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    Every Browser has it’s own CSS Reset

    But that’s exactly why you should use a reset. I could be wrong, but I don’t believe there’s a standard on the default CSS that browsers ought to ship with, and so you can’t assume they’re all using the same base. Using a full CSS reset places every browser on the same playing field to ensure that your app/site looks the same in every browser. It does make your CSS structure a tiny bit more complicated, but instead of throwing the baby out with the bath water and removing the full reset, you should focus on simplifying your project’s CSS.

    And now that I’m on this subject, my experience from working on lots of projects is that it hardly makes sense to start a new project by defining styles for global elements in this fashion, anyway. Any assumptions you make up front about what you’ll need for your entire app/site will most likely be wrong. Projects grow and what you need for one page may be completely different than what you need for another. Instead, you should start by styling h1’s, h2’s, p’s, etc. for certain areas of your app, and then only later identify and extract the common pieces to mixins or utility classes or however you want to do that.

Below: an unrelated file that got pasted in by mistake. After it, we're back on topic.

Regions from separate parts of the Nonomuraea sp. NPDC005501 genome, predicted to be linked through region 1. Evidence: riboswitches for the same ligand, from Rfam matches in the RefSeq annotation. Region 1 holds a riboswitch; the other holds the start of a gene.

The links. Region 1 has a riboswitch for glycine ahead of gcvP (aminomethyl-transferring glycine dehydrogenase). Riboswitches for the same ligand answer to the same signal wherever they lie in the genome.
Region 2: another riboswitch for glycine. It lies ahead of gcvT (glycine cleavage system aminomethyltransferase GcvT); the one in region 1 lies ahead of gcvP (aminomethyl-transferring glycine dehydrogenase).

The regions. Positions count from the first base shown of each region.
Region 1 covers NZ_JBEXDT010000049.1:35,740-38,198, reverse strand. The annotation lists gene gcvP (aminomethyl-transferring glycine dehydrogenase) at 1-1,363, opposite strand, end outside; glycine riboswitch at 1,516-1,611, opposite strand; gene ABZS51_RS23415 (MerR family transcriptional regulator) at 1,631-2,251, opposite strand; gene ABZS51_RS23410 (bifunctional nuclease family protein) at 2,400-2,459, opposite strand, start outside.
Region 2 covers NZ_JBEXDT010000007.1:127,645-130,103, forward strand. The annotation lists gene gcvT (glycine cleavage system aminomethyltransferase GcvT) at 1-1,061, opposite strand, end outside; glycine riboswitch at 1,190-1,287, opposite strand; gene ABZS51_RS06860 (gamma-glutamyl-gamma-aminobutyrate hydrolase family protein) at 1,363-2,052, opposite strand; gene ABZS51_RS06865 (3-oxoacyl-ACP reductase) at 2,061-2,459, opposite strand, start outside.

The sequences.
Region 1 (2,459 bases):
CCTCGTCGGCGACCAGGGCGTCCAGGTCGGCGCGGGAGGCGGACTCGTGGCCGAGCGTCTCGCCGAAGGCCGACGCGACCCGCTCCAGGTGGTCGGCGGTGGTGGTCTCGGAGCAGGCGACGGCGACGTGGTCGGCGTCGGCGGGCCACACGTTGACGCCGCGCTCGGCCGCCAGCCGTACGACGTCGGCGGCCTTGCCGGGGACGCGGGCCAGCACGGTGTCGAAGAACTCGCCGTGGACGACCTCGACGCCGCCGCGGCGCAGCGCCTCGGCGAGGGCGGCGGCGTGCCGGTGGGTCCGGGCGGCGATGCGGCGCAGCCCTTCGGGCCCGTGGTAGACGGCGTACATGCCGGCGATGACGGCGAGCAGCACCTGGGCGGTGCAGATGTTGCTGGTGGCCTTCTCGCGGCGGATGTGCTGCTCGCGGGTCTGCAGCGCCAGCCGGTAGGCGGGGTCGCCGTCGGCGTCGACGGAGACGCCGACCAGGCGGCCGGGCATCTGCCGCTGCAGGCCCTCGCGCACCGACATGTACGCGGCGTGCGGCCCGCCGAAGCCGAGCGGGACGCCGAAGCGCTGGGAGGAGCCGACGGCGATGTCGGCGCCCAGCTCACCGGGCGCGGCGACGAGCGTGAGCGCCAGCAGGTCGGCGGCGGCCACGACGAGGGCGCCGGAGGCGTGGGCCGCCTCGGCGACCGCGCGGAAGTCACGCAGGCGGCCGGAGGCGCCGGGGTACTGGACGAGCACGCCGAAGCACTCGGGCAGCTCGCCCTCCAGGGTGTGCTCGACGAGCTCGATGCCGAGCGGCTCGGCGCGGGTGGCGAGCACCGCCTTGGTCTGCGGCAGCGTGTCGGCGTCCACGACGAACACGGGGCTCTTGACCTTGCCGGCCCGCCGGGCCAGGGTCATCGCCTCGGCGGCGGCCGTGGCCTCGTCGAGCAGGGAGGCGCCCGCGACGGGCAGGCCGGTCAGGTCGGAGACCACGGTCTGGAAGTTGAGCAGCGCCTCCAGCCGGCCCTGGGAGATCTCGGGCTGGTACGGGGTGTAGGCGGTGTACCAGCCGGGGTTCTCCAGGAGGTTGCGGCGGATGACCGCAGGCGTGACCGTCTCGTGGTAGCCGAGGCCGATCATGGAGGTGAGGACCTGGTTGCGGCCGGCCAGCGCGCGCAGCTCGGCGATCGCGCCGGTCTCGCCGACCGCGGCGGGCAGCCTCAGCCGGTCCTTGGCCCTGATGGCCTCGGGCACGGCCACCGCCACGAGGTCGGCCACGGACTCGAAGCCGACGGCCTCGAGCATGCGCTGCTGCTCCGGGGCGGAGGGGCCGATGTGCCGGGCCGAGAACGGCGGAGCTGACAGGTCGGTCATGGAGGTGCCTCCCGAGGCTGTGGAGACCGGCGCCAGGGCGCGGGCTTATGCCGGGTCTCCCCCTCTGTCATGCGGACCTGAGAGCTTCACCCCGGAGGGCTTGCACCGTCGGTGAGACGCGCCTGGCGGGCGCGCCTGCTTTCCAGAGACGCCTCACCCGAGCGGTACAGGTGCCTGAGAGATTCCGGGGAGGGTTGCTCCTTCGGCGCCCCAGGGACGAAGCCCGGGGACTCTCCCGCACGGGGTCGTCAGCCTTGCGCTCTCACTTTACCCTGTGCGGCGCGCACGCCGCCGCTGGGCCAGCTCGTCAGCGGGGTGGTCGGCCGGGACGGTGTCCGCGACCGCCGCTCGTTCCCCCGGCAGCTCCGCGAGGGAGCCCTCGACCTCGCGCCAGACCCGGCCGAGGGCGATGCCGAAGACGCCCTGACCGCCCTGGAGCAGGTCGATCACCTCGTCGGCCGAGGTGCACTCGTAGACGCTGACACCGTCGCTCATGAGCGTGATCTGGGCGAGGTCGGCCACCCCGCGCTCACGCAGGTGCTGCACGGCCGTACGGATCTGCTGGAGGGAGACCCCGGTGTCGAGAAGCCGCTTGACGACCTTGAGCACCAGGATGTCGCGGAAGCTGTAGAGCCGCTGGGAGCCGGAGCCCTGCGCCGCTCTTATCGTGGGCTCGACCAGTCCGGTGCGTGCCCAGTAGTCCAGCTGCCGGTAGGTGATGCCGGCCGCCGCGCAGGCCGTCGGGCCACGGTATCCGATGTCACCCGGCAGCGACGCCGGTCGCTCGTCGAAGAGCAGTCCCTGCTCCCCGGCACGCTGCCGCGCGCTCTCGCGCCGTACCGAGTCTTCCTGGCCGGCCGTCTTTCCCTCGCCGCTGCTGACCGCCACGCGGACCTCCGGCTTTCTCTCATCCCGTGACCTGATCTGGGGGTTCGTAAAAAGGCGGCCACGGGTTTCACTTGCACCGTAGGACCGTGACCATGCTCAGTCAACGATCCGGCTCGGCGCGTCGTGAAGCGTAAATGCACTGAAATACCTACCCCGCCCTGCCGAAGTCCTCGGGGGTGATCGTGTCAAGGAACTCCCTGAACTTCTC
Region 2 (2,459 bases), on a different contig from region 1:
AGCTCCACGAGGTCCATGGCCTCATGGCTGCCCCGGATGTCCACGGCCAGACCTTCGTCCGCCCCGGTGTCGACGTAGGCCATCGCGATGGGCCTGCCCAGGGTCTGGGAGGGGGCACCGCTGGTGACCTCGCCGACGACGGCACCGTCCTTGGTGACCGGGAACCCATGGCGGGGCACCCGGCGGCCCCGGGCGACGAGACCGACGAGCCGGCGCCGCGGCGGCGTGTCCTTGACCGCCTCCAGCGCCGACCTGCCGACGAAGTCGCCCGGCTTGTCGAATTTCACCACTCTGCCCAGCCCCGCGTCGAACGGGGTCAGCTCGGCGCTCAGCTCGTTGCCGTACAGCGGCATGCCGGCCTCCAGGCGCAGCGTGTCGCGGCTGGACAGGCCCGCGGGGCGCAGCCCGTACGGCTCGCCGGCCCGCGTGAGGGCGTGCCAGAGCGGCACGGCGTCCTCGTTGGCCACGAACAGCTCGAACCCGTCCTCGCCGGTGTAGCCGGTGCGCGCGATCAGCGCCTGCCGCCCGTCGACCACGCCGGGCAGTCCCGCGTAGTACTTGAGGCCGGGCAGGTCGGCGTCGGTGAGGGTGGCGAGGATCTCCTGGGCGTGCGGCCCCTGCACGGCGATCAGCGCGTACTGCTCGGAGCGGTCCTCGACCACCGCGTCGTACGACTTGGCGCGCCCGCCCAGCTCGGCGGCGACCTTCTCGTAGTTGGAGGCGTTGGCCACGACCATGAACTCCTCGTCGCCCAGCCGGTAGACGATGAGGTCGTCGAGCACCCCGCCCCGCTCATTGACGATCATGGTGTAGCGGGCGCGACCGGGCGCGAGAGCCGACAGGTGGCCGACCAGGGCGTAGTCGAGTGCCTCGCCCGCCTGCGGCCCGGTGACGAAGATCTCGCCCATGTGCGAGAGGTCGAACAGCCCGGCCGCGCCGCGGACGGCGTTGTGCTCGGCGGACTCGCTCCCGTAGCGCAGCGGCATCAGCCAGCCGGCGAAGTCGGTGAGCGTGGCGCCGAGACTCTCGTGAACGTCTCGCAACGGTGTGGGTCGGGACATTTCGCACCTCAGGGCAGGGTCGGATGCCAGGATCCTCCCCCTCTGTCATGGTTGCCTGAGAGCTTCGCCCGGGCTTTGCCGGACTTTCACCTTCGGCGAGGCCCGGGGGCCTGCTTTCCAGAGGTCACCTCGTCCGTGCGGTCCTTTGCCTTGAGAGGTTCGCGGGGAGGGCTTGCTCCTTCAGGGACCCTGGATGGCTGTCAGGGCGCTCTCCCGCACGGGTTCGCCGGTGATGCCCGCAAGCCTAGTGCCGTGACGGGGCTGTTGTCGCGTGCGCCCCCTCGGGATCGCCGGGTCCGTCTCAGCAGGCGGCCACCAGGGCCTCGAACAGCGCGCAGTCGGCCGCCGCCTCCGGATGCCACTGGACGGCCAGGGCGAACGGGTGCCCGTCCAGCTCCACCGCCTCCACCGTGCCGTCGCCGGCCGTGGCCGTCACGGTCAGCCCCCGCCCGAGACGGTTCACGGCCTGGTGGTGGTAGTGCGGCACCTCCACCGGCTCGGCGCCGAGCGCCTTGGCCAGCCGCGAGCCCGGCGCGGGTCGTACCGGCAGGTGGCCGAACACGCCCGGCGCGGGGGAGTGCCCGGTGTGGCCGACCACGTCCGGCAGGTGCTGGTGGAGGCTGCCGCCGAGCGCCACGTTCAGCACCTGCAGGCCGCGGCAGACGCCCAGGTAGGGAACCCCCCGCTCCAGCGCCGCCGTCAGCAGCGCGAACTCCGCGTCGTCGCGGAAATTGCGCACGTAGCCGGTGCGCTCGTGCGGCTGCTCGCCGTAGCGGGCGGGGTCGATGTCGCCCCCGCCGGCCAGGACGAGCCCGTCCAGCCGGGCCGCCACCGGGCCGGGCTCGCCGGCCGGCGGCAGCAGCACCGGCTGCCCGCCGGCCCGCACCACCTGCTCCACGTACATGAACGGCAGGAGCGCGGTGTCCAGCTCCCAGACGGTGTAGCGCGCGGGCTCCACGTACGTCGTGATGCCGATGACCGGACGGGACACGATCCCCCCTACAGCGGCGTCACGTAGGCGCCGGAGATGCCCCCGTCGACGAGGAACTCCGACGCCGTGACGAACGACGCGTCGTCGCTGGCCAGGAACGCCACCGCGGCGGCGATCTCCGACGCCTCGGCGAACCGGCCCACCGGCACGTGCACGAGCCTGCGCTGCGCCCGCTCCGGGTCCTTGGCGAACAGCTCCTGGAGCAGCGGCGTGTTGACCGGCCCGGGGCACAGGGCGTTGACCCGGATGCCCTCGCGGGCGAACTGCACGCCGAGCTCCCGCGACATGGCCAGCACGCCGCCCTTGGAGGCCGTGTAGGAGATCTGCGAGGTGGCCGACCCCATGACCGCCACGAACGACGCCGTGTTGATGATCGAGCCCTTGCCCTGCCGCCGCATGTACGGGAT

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      Also why reseting some elements if you are not using them in your project. Example: If you don’t have forms in your project don’t reset them.

      This makes me think there should be a pre-processor tool for including resets only for the HTML you include in your website.

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        I was thinking that, but the problem isn’t important enough for the amount of work that would be.